I found myself home alone with the daughter this past week and a half, since the husband has been travelling overseas. Of course, the daughter’s a big girl of two and a half and I’m a big girl of… well, nevermind how old, and we managed just fine. But the experience did show me how much-married I’ve become in these five years. I always prided myself on being an independent woman, and being fine with doing things alone through my 20s, but clearly, marriage has changed me.
For instance, from being the tech-savvy (ish) young comp sci major who used to troubleshoot family computer issues, I’ve become an e-damsel in distress, who calls her husband in office, mid-meeting, and whines petulantly, “but it’s not working!” . Since the husband is something of a wiz with anything electronic and just handles any and all tech issues in our house, his parents’ house, my parents’ house, and the homes of sundry family friends (he tends to be loaned out like he’s a trusty eggbeater or something), I’ve gotten worse and worse since marriage. It doesn’t help that our house is filled with all sorts of electronic gadgets and complicated wiring that makes me nervous. It’s not like I could keep up even if I tried; a new thingamabob arrives in the mail (via eBay) every other day.
Anyway, I realised just how bad I’ve become when I went into panic mode by day two of his trip over some gadget not working, and my first instinct was to patch through an SOS call to China and wake up the husband. As I took deep breaths to calm down, the daughter observed wisely, “Daddy can fix it!” I realised I say that to her whenever something isn’t working right, and I was deeply ashamed about the sort of example I was setting for her. I wish I could tell you I rolled up my sleeves and figured it out myself, while my baby watched, her eyes shining with pride at the sight of her capable mommy. But no. No, I muttered, “yes, well, right now you’re stuck with mummy” (which she dutifully repeated) and set it aside carefully in a pile, along with the not-working hard drive, the malfunctioning tablet and other miscellany labelled “for daddy to fix”.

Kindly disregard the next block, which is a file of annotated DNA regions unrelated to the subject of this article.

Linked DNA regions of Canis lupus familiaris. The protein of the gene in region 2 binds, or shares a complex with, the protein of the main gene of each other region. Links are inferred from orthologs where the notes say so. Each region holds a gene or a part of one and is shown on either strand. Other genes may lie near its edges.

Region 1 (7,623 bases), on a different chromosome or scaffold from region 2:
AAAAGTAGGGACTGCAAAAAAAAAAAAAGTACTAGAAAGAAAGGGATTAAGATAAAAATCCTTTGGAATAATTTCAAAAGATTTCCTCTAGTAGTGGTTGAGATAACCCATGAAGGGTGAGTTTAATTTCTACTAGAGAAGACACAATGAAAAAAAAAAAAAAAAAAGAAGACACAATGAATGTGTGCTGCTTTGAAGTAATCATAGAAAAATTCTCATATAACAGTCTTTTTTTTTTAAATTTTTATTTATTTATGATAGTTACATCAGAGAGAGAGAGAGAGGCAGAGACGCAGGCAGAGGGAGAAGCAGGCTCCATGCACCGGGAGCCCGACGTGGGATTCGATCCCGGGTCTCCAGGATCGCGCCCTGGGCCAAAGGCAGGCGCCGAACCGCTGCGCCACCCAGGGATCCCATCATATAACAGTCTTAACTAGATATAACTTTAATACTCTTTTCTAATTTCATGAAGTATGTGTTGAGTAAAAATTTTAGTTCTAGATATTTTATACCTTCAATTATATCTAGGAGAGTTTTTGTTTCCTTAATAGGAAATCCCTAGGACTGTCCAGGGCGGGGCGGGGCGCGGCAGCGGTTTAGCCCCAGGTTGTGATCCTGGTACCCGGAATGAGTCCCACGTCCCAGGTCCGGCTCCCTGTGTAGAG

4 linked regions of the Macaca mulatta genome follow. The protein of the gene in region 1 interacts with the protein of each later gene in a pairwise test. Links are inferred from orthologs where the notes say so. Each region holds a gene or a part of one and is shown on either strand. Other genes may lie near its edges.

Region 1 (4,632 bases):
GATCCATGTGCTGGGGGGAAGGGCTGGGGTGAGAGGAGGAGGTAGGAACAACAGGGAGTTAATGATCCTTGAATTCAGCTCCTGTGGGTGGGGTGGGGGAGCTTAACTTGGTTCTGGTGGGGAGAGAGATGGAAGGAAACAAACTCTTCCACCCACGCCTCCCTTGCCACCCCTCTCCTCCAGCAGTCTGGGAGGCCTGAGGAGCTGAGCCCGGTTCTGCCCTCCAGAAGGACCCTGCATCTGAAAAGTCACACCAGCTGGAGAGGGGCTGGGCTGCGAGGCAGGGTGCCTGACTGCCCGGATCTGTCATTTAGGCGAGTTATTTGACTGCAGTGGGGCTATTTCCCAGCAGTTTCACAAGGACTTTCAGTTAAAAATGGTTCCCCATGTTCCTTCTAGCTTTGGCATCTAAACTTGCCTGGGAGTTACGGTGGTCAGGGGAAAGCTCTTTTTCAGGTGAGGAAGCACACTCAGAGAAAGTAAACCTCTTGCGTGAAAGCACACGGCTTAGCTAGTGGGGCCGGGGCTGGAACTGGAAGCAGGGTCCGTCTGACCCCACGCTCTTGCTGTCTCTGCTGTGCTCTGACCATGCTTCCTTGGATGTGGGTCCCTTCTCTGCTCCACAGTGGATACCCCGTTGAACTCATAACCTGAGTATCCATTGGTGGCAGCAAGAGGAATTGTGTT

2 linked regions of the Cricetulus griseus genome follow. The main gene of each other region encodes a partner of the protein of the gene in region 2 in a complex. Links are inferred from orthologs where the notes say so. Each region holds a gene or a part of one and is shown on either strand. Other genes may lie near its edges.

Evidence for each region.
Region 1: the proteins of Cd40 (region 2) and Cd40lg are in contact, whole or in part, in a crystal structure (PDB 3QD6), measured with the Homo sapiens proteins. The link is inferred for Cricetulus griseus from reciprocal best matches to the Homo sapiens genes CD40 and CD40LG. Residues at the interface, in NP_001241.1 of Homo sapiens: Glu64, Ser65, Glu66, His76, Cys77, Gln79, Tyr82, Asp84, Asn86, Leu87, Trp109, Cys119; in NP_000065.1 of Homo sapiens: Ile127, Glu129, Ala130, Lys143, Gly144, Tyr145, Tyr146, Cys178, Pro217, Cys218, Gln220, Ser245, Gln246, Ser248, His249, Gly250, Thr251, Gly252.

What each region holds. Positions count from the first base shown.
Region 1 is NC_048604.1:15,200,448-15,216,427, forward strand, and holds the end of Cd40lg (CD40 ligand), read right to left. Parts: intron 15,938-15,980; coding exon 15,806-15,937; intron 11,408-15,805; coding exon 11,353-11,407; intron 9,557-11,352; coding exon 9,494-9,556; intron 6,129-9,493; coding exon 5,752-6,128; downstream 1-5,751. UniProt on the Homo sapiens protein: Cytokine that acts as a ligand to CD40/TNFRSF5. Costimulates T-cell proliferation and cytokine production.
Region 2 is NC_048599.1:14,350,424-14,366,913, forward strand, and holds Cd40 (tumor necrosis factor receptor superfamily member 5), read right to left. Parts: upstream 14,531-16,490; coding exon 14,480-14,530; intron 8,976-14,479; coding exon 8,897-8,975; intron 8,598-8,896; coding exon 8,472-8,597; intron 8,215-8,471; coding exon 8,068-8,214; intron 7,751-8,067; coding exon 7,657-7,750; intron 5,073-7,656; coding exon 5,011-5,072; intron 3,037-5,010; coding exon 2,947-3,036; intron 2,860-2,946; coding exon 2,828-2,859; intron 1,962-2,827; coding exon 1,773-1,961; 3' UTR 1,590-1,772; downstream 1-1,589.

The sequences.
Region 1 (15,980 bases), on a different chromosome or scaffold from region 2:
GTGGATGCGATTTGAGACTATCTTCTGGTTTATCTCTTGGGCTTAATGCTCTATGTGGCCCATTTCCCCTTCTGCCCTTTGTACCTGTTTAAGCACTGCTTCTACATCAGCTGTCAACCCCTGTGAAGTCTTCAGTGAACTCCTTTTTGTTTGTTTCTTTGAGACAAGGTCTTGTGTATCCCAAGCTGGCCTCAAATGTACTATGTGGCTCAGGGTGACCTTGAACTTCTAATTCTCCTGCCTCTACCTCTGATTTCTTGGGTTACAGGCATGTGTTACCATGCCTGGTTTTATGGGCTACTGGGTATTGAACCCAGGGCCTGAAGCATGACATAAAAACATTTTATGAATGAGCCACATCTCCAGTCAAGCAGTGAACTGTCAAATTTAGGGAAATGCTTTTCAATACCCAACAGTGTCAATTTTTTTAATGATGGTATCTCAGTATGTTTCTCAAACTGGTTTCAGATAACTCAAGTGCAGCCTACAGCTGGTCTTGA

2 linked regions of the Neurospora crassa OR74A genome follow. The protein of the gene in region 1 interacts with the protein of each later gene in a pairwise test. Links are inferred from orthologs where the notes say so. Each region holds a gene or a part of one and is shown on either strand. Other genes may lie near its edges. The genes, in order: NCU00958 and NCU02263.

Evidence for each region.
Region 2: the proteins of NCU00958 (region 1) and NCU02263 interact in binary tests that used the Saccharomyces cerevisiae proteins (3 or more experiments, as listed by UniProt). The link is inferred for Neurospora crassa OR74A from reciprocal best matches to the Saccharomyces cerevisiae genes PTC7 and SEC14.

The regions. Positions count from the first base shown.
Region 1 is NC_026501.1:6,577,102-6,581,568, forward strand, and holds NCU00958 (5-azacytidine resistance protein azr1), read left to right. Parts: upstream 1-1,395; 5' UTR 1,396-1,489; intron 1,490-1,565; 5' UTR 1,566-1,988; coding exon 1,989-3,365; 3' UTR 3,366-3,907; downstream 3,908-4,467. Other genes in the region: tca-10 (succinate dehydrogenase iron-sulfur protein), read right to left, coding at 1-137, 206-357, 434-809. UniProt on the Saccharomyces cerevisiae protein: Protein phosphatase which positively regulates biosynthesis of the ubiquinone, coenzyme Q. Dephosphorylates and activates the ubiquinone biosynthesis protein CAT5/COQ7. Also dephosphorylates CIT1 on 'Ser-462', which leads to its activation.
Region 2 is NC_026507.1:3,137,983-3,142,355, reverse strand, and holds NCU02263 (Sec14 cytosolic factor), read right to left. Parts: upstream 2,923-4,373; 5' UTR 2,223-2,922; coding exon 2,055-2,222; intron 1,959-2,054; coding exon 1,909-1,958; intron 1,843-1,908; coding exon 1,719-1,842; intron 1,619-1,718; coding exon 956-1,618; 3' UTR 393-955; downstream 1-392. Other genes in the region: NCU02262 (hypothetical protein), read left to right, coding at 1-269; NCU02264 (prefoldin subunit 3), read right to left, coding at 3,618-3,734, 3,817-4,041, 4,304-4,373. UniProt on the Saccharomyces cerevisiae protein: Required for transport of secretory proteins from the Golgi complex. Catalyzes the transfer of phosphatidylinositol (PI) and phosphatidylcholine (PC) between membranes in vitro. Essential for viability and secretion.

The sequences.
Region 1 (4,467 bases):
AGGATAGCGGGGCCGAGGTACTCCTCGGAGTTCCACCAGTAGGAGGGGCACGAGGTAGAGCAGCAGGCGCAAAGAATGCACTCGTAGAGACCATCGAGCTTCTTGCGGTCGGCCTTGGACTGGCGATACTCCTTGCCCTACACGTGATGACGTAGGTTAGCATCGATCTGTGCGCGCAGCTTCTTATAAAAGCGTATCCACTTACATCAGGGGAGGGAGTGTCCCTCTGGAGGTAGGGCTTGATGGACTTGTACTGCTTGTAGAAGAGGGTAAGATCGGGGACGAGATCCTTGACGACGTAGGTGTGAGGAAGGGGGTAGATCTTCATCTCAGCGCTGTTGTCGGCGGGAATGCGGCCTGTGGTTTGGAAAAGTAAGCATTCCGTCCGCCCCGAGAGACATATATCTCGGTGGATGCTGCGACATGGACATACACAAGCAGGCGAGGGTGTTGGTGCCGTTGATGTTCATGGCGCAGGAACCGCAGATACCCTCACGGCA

It’s amazing, also, how much companionship there is in doing nothing together in marriage. I mean, I’m constantly complaining that we don’t go out enough, we don’t socialise enough, etc etc. Most weekday evenings are spent vegging out on the couch in front of the TV. And most weekends are spent… well, ordering food in and vegging out in front of the couch. You wouldn’t think unscrewing your brain and staring glassy-eyed at the screen requires company. But apparently it does. Even watching the rom-com of my choice while eating paneer pizza wasn’t much fun alone. (Of course, that was at least in part because I went and chose the godawful ‘Austenland’. Note to the women reading this: if you find yourself with a free evening and decide to treat yourself to a chick flick, choose anything but Austenland. Especially if u actually like anything Austen has written.) Anyway, after a week of being a solo couch potato, I feel I might even be able to tolerate a frame or two of a Jason Statham movie for the husband’s sake… actually, no, scratch that. I couldn’t (sorry darling, but on the plus side, no ‘Austenland’ for you!).
Well, my tech support team should be landing at the airport anytime now. Welcome home! The couch, the TV and a host of non-functional electronics await you. Isn’t marriage fun?